Environmental Communication and the Public Sphere in Shanghai

by Phaedra C. Pezzullo, CSTPR Faculty Affiliate

In October, I traveled to Fudan University in Shanghai, China, to co-teach a course in environmental communication. The invitation was extended, in part, because I coauthored a textbook with three-time Sierra Club President and Emeritus Professor Robert Cox, Environmental Communication and the Public Sphere (fifth edition forthcoming). I gave three lectures: Western conceptions of the public sphere; Science and risk communication; and Environmental and climate justice movements.

When we address communication and social change, context matters. In the US, democratic rights related to environmental policy are under attack: the right to know has diminished as the current administration has removed data from government websites (for example, the removal of climate data and civil rights information) and there appears to be an endless list of rolled back environmental protections (for example, these 23 regulations removed in the first 100 days). Despite the devastating impacts of neoliberal US policy, most of us hold on to democracy as an ideal driving our engagement in networked public spheres, which shape government decision-making about public goods. Yet, democracy isn’t the only system of governance for environmental action.

Like the US, there is no lack of Chinese ecological and human rights challenges. In terms of an energy transition, however, China is exceeding the US in most ways without appealing to democratic ideals. China’s solar boom is perhaps most astonishing, installing “more than 34 gigawatts of solar capacity in 2016 – more than double the figure for the US and nearly half of the total added capacity worldwide that year.” China, therefore, employs 2.5 million people in the solar sector alone, compared to 260,000 in the US (with the current administration’s focus on bringing back coal jobs). Presumably in response to US President Trump, Chinese Premier Li Keqiang stated this year:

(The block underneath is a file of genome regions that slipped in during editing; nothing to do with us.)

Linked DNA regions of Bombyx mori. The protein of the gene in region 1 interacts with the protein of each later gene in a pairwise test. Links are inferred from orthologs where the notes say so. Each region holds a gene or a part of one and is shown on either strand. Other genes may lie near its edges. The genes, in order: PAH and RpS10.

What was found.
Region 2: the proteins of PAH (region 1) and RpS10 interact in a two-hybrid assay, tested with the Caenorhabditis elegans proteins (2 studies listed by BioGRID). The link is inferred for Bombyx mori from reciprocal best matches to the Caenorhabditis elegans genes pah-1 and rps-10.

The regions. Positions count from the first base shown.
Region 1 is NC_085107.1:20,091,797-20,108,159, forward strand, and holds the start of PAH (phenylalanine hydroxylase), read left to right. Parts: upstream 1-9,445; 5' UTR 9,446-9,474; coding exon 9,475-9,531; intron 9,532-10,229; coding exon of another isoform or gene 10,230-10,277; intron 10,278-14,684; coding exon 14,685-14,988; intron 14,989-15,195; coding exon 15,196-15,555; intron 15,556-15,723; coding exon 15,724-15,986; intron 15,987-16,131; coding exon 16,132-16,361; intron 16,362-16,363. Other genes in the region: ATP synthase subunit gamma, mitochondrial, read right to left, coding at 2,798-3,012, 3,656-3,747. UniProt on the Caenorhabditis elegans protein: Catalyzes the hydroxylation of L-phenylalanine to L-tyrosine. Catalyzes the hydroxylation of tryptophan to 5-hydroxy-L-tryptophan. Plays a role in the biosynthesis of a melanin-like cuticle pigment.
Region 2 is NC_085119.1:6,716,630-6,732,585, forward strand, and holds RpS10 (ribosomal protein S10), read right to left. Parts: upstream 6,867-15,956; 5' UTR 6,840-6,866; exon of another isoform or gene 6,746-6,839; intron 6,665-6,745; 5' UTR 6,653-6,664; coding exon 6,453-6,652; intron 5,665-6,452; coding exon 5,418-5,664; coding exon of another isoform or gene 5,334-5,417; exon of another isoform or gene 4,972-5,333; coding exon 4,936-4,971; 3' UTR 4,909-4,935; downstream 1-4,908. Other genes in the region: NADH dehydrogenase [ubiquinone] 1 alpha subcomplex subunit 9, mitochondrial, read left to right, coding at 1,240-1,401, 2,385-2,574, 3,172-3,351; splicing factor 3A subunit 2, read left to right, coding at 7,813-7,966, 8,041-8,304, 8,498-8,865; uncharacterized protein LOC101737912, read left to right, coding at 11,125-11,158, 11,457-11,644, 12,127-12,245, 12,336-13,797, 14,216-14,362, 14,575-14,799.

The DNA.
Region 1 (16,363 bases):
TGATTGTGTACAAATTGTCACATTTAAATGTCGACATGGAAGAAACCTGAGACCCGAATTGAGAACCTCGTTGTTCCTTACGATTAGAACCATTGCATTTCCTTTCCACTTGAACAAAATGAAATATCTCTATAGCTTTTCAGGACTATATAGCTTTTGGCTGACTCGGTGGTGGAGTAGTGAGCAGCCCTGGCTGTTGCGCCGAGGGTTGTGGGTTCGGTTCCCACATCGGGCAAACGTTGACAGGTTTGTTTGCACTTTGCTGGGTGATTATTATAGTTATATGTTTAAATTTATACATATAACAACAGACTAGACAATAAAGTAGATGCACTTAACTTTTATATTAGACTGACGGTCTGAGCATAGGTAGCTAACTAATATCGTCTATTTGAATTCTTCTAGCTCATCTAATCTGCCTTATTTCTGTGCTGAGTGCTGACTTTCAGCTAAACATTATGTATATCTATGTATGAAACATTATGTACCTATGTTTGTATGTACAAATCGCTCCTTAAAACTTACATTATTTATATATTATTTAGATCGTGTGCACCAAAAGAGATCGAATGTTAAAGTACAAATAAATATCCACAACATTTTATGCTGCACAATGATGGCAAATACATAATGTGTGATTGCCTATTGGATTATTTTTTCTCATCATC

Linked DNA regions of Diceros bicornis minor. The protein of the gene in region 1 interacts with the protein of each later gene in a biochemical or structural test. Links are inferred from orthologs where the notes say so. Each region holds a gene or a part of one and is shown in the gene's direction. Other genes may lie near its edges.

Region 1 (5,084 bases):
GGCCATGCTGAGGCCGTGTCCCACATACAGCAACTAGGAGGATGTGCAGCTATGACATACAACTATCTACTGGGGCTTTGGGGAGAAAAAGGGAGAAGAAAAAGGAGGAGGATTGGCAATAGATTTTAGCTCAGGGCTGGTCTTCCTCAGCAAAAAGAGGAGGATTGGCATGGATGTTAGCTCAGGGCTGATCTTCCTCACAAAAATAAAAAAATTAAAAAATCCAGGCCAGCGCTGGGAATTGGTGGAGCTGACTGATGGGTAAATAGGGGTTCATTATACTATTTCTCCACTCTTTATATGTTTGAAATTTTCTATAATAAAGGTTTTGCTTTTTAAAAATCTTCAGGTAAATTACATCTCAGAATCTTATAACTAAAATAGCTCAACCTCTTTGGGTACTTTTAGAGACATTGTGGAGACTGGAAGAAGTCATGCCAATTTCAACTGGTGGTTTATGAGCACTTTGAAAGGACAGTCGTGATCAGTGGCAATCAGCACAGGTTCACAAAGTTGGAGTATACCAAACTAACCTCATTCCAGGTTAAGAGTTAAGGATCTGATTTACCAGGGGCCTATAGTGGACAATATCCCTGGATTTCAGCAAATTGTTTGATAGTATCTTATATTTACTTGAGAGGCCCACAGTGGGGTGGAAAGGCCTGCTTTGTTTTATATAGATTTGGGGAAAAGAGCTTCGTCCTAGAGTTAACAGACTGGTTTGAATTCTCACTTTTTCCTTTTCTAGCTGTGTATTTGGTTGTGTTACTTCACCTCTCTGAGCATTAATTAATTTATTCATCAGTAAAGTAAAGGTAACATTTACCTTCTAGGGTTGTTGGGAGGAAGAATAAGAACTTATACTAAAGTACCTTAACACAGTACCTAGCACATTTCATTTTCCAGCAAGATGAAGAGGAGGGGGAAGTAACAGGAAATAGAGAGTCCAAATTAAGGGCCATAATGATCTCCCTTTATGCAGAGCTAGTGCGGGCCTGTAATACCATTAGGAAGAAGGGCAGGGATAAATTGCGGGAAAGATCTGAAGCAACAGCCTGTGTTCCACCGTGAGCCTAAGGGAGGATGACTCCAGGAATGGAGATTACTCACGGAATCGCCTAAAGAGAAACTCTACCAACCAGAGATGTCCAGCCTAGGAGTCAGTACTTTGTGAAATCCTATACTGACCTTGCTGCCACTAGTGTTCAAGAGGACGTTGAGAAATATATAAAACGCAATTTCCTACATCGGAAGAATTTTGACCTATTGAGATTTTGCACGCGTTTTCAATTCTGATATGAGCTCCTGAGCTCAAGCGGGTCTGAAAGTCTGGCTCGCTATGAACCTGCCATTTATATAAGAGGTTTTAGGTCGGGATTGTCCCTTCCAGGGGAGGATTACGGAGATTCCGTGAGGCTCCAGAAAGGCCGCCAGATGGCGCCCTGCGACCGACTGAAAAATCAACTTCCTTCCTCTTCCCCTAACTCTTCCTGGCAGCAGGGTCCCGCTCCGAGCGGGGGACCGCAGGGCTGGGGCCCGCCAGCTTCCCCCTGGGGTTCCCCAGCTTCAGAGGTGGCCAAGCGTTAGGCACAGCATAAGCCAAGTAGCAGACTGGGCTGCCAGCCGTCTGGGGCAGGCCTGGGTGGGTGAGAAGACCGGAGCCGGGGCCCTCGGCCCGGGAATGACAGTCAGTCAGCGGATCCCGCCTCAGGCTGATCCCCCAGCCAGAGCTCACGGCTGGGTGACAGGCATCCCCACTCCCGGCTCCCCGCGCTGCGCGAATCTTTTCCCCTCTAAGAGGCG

Climate change is a global consensus. It was not invented by China. We recognize that this is a global consensus and agreement, and as a big developing nation, we should shoulder our dual international responsibility, that is to join hands with all other countries to cope with this challenge, and realize green, sustainable, low-carbon development.”

When I asked students what modes of communication they found to be most successful for publicizing pollution concerns, they offered answers we might hear anywhere: making time lapse videos, sharing compelling images, and connecting stories to people personally. While they appreciated learning about US environmental advocates’ use of projection bombing and time lapse images of coral reefs or glaciers, I valued learning about the cutting-edge features of the tallest green building in the world (based in Shanghai) and ancient concepts such as “jingwei ziran (敬畏自然),” signifying a reverence for nature. They appeared reassured that I affirmed the global commitment to climate action, despite the lack of US leadership these days.

At COP21 in Paris, my faith in international negotiations for a peaceful solution to climate chaos was rekindled. Although we face uncertainties in the US today and no nation is perfect, cross-cultural opportunities such as this one reaffirm my hope that global environmental progress is possible. I look forward to returning to China in June to speak about the Green Public Sphere and Environmental Communication at the Second Biennial Conference on Communication, Media, and Governance in the Age of Globalization; feel welcome to apply to the CFP.

Photo caption: Professor Pezzullo at Fudan University in Shanghai, China.

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